University classes were suspended in early March and other schools deemed to be at risk have been closed until at least April 14, 2020. These closures have affected all schools in our South Pacific region.
On March 15, the Costa Rican government ordered the closure of all bars and discos to combat the spread of coronavirus. This has involved the Ministry of Health sending representatives all over the country to ensure that any establishments left open are predominantly serving food and are respecting the 50% capacity limit.
Specific protocols suggested by the Costa Rican government include:
- All businesses, schools and religious centers must have signage indicating proper hand-washing, sneezing and coughing methods. Businesses should disinfect door knobs, washbasin handles, toilets, telephones, keyboards and computer devices at least twice daily.
- Similarly, bus and train operators must regularly disinfect surfaces touched by riders. Bus and train terminals should have signs advising travellers to avoid touching their faces if they have not washed their hands.
- Churches should deliver the Eucharist to the hands — rather than directly to the mouths — of churchgoers. Similarly, the congregation should avoid physical contact when sharing a greeting of peace.
- Anyone feeling ill is recommended to stay at home and avoid large-scale gatherings. Citizens are recommended to minimize physical contact when greeting others.
- Both of Costa Rica’s international airports and major ports have developed specific steps in the event of a possible coronavirus case.
Costa Rica closed its borders to foreigners on March 18 at 11:59pm and only Costa Rican citizens, residents, and foreign diplomats can continue to enter until April 12, when the country’s borders are expected to reopen. Foreigners in Costa Rica on a tourist visa who arrived after December 17th, 2019 have been granted an extension of their 90 day tourist visa until May 17, 2020. This means that tourists in Costa Rica can choose not to fly home in these most vital times for slowing the spread of COVID-19. Those returning from overseas legally obliged to enter into a mandatory 14-day isolation in their residence.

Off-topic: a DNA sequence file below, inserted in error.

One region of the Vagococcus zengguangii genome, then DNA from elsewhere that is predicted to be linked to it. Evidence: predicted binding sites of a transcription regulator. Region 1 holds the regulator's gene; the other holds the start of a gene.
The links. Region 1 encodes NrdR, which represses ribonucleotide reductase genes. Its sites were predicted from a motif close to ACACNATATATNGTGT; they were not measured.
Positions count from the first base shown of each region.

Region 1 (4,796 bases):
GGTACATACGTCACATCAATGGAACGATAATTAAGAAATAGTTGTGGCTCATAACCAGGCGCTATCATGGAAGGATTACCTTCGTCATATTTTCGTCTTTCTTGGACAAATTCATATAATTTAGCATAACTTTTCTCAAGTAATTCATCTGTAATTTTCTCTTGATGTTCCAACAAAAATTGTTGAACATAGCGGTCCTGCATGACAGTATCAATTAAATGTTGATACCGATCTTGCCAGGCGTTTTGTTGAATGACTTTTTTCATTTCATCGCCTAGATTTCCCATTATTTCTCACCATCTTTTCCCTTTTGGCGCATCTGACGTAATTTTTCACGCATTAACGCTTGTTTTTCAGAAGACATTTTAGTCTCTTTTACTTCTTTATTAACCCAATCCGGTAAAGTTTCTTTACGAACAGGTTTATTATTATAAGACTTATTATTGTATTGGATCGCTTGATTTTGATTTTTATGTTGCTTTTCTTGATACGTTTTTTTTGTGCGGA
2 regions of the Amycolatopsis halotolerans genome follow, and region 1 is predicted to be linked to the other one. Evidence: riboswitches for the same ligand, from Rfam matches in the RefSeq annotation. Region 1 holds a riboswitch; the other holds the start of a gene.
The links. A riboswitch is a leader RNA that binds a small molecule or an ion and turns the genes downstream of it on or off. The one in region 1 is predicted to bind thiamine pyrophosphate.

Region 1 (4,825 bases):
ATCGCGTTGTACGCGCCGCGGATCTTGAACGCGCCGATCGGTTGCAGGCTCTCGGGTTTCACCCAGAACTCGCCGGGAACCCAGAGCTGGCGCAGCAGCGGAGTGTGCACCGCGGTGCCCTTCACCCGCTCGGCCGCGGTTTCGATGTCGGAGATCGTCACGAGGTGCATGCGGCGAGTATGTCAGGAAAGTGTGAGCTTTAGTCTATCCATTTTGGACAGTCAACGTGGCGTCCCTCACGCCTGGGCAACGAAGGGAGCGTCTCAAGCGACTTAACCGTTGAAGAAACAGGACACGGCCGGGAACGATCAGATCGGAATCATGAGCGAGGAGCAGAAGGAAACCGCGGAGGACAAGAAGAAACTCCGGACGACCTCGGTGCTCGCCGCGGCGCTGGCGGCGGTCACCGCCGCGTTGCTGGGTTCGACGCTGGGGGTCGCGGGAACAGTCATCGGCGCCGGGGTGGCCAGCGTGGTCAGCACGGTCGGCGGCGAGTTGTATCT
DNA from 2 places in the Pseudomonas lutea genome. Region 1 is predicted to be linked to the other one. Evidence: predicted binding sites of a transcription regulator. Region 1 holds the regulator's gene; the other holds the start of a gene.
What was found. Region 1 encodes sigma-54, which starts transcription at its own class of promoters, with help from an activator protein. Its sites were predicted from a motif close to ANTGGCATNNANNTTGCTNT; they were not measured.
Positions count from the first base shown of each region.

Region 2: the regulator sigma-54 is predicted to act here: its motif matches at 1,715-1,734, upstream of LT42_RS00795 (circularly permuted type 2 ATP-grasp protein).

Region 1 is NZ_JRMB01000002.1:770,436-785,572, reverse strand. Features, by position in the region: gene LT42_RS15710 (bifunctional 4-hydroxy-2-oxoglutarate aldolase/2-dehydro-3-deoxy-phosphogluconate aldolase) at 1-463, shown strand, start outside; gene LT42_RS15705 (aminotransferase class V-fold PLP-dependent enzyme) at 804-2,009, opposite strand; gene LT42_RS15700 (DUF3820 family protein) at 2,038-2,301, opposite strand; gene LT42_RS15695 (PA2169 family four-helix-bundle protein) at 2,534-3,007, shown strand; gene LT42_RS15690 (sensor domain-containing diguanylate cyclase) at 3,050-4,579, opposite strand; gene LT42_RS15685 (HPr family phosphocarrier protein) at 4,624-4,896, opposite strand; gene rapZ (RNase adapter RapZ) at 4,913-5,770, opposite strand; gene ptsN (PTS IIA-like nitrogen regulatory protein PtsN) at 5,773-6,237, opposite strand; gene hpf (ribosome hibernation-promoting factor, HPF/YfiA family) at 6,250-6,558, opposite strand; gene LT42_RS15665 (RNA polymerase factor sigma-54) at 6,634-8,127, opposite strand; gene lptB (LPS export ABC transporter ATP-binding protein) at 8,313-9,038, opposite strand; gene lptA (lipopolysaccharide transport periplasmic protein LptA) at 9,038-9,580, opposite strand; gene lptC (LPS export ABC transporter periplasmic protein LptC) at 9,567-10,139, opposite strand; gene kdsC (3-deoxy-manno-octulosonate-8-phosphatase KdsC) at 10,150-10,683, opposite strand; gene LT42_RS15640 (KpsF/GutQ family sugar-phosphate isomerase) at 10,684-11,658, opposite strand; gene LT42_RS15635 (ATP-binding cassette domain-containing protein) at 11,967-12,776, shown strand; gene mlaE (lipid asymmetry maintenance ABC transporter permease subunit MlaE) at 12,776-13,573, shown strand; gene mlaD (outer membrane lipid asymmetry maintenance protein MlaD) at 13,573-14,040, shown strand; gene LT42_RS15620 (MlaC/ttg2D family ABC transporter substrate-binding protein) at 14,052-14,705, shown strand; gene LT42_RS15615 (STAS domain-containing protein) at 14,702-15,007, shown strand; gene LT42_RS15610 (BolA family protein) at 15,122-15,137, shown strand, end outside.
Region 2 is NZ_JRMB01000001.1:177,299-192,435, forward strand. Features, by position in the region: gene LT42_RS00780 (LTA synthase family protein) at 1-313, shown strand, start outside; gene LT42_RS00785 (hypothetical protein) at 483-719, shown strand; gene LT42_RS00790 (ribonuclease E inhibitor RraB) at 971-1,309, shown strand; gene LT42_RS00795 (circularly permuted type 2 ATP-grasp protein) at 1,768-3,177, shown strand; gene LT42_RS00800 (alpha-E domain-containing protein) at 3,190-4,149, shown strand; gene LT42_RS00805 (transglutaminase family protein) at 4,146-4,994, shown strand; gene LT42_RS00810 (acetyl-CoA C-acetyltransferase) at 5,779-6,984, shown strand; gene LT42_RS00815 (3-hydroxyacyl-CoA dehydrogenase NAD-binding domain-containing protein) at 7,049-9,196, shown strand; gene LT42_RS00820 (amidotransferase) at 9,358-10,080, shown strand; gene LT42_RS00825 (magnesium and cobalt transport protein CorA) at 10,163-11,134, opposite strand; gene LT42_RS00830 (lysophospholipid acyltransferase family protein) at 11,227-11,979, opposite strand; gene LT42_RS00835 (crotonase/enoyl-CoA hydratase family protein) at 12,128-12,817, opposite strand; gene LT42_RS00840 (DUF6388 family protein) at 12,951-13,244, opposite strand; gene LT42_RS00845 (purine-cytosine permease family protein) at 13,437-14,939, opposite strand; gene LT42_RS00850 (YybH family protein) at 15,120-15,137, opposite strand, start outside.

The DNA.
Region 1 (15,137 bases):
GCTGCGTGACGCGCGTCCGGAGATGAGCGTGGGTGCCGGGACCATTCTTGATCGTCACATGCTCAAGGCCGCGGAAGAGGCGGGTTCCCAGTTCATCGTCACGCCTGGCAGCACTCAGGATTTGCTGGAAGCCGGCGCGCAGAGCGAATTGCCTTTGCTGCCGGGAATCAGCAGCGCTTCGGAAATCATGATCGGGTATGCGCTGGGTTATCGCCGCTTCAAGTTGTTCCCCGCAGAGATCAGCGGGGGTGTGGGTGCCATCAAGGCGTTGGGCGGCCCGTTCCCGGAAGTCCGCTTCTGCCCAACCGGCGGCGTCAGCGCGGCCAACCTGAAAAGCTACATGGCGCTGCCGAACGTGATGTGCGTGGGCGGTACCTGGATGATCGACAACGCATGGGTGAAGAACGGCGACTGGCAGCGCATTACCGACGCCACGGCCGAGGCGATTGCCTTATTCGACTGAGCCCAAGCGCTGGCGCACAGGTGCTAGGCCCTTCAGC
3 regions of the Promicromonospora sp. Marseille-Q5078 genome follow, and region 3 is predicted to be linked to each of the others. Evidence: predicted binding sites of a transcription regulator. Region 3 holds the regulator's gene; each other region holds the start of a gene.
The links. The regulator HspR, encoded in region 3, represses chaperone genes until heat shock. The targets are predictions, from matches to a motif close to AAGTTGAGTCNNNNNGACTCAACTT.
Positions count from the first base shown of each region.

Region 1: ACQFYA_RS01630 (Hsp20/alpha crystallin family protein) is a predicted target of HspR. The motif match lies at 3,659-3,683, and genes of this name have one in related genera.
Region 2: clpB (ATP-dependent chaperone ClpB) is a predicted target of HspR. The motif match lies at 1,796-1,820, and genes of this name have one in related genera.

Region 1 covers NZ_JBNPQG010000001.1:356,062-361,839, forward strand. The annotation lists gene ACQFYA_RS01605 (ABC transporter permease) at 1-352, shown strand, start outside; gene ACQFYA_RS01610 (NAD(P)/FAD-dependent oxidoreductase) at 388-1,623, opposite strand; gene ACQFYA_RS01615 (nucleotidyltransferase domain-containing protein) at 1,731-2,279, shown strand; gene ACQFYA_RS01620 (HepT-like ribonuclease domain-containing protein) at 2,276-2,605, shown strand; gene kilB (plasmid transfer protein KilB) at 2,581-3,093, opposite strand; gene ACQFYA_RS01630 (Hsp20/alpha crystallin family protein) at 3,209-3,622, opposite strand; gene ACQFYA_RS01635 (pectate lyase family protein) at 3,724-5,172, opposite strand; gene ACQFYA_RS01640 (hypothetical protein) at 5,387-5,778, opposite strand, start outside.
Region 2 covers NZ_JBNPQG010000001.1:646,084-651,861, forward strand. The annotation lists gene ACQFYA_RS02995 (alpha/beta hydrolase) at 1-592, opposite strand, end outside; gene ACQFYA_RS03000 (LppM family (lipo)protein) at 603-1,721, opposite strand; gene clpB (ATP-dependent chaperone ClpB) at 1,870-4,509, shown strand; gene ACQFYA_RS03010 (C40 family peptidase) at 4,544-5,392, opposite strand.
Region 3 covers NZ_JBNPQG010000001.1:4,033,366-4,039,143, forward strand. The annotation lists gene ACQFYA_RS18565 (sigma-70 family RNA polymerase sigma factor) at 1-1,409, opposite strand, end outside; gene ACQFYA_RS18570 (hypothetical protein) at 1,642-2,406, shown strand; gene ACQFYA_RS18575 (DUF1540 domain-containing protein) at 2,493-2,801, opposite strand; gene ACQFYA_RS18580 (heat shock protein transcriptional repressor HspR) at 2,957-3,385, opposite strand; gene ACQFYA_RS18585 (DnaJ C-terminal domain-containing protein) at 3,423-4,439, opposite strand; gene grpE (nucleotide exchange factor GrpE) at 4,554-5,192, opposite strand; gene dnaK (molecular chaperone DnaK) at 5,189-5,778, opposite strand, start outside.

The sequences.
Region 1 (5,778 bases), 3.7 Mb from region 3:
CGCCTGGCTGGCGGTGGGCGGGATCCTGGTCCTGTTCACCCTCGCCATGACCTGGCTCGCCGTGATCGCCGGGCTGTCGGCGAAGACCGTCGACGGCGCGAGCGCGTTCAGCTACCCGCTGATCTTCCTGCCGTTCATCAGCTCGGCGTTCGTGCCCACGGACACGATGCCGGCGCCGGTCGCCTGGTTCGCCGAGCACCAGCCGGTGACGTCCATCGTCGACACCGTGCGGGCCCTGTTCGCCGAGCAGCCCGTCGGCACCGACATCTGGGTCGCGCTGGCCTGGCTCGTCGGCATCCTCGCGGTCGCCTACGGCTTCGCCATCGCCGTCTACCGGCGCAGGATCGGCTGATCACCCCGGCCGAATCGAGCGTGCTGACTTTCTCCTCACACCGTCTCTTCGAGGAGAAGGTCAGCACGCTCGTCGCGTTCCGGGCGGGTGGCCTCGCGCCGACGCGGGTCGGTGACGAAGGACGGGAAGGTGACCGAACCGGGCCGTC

The first death due to COVID-19 was reported on March 18 of an 87-year-old man who had been hospitalized west of the capital, San Jose. Costa Rican President Carlos Alvarado wrote in a post on Twitter. “We stand in solidarity with his family… Only together and with solidarity will we pass through this national emergency.”
As of Thursday, March 19, 2020, there are 87 documented cases of coronavirus in Costa Rica. The second coronavirus victim in Costa Rica died on Thursday.
Update: Friday, March 20, 2020, there are now 113 cases in Costa Rica with none still in the Osa region. However, beaches have been closed all over the Pacific Coast effective immediately and National Parks close on Monday.
We will continue to update our database with information about the progression of COVID-19 in Costa Rica, as well as any changes in border policy. It is our pleasure to serve you, even in difficult times, so please reach out to us with any questions or concerns that you may have: firstname.lastname@example.org